by Rob Lopresti
My nephew Chris Messineo is a filmmaker. That’s not what puts dinner on the table, but it is his passion. He started OffStage Films four years ago with two friends and this month they premiered their lucky thirteenth film.
Thirteen films in four years? How do they manage it, you ask. Well, here’s the secret.
These are short films. And many are made for contests that boggle my mind. For example: they give you a theme. You have twenty-four hours to write a movie script with that theme, cast it, film it, and bring back the results.
You can see the amazing results here. For fans of the mystery genre I recommend Riverbank, Piggy Bank, andLost and Found. But my favorite is the comedy The Bad Cat. Like several others, it stars his daughter Joanna. Click on the icons at the bottom of the screen to see the films.
A word with the maestro
So, as someone with a deep interest in short narrative I wondered what makes Chris want to make short flicks. Here are my Qs and his As.
How would you describe what Off Stage Films does?
Off Stage Films is an independent production company located in New Jersey that creates original short films, often with a dark and somewhat twisted view of the world.
Are there a lot of companies doing similar work? Is there one place to find them?
There are far too many people creating short films. Like most of the arts, there seem to be more artists than audience. There are many web sites that show short films, from atom.com to youtube.com, but they all seem to prefer humor. If your tastes are dramatic (like ours) it is much harder to get your film seen. Our latest film, "Letters to Penthouse", a drama about a struggling writer will be trying to find an audience on the independent festival circuit.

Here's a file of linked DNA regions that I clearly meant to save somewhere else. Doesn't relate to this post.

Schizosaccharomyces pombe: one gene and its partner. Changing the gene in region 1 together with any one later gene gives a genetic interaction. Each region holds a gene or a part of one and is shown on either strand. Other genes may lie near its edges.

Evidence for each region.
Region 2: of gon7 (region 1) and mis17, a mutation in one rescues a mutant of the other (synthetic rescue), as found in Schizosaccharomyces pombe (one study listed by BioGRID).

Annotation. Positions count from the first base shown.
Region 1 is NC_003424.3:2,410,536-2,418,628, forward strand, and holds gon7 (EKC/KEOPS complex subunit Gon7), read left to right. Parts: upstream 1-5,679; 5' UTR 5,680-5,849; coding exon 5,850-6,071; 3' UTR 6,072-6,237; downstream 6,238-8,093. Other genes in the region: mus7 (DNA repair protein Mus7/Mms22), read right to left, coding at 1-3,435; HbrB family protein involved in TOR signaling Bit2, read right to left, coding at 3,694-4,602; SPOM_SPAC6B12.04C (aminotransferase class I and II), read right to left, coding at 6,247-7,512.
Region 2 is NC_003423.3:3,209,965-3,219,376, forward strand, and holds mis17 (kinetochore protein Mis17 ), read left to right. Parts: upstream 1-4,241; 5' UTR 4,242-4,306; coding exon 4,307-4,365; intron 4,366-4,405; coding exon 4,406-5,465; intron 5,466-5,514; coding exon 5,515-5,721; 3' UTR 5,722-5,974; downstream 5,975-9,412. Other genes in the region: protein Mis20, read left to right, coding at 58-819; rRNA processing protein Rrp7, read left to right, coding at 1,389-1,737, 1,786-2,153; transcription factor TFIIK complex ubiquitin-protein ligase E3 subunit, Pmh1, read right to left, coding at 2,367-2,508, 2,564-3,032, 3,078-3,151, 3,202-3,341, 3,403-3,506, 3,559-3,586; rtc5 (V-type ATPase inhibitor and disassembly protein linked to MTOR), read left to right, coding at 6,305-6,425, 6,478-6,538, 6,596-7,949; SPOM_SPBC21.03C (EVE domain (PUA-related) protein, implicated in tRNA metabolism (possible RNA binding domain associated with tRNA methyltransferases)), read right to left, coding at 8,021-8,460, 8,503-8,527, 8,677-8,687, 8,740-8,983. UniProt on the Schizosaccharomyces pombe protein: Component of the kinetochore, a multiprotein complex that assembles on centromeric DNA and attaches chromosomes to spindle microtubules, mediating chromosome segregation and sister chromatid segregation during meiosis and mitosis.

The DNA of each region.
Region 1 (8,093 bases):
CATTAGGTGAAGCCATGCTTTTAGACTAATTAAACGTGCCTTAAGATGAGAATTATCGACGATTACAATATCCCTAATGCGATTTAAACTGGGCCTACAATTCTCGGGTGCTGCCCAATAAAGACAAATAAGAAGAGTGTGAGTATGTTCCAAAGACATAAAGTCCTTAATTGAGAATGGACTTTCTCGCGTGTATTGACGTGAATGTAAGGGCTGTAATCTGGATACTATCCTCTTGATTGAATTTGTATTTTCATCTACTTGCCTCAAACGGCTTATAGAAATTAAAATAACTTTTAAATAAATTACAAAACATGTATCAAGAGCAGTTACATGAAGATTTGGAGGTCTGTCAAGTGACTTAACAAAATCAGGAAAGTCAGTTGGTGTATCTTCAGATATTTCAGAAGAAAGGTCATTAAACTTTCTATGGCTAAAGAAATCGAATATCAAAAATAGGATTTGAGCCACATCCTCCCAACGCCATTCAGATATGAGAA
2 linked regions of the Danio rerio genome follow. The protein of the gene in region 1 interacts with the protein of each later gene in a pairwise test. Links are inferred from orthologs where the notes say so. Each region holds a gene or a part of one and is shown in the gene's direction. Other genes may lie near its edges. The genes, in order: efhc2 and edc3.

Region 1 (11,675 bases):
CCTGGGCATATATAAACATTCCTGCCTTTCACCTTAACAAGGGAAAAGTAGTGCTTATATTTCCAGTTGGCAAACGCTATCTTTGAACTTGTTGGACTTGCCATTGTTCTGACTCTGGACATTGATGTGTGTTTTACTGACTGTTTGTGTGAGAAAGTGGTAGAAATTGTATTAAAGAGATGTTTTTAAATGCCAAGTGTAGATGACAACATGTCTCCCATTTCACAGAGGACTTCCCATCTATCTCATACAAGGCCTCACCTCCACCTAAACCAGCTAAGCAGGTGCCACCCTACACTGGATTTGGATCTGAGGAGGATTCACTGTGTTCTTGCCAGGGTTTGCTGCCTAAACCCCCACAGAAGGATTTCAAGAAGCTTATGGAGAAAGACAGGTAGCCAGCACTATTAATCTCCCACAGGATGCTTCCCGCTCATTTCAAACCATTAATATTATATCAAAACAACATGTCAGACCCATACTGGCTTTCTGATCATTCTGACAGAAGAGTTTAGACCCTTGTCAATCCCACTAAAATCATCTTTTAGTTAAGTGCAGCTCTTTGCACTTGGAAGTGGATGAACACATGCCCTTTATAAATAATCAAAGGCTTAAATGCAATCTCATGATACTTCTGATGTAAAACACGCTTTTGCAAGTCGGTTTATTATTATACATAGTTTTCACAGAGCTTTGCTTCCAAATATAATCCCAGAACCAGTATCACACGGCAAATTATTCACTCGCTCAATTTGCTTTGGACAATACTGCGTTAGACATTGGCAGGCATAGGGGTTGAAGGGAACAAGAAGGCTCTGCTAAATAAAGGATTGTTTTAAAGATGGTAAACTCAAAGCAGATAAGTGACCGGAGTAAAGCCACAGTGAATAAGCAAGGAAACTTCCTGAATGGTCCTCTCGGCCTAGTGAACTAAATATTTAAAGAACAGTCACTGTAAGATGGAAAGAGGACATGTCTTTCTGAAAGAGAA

Tell us about the contest aspect.
As filmmakers, we have entered several timed contests. These challenge filmmakers to write, film, and edit their movie in anywhere from 12 hours to 2 weeks. These are a lot of fun and a great way to hone your craft.
As a screenwriter, I felt like there was not enough opportunity for writers to create short films. So, I started a free web site and monthly contest called MoviePoet.com. Each month we select a new theme and writers are challenged to enter a 5 page script on that subject. Each script receives dozens of reviews and filmmakers are encouraged to come to our site to find new writers and scripts to work with. To date, we already have over three dozen of our scripts in production.
(Inevitable question #1). Is there any money in it?
Unfortunately, no. There is simply no money in short films. However, they are a wonderful way to network and get your stories read or seen.
What’s the most fun aspect? The most frustrating?
My favorite part of filmmaking is casting, followed closely by the frenzy that is the actual filming. There is a camaraderie and bond that occurs on set that is hard to describe, but the feeling is addictive.
How, if at all, does short film relate to short stories?
I strongly believe that short stories and novellas make the best movies. The short films that I make are typically 5 to 10 page scripts, often no more than 1,000 words. Typically, these short films work best when they focus on intimate stories and the details of a moment in time. In a way, it is almost like poetry. For example, one of our recent challenges from MoviePoet.com had writers adapting the short stories and poems of Edgar Allen Poe for the screen and it was one of our most interesting months.
(Inevitable question #2) Is there any role for authors of published short fiction?
Absolutely. Even though we are talking about film, it all begins with a story. Most filmmakers, even those who want to make feature length films, are looking to cut their teeth and make their mark with unique and challenging short films. If you have a short story that you think would be perfect for a short film, taking the time to adapt it to the screen is a great way to give your tale a new life and an opportunity to reach a whole new audience.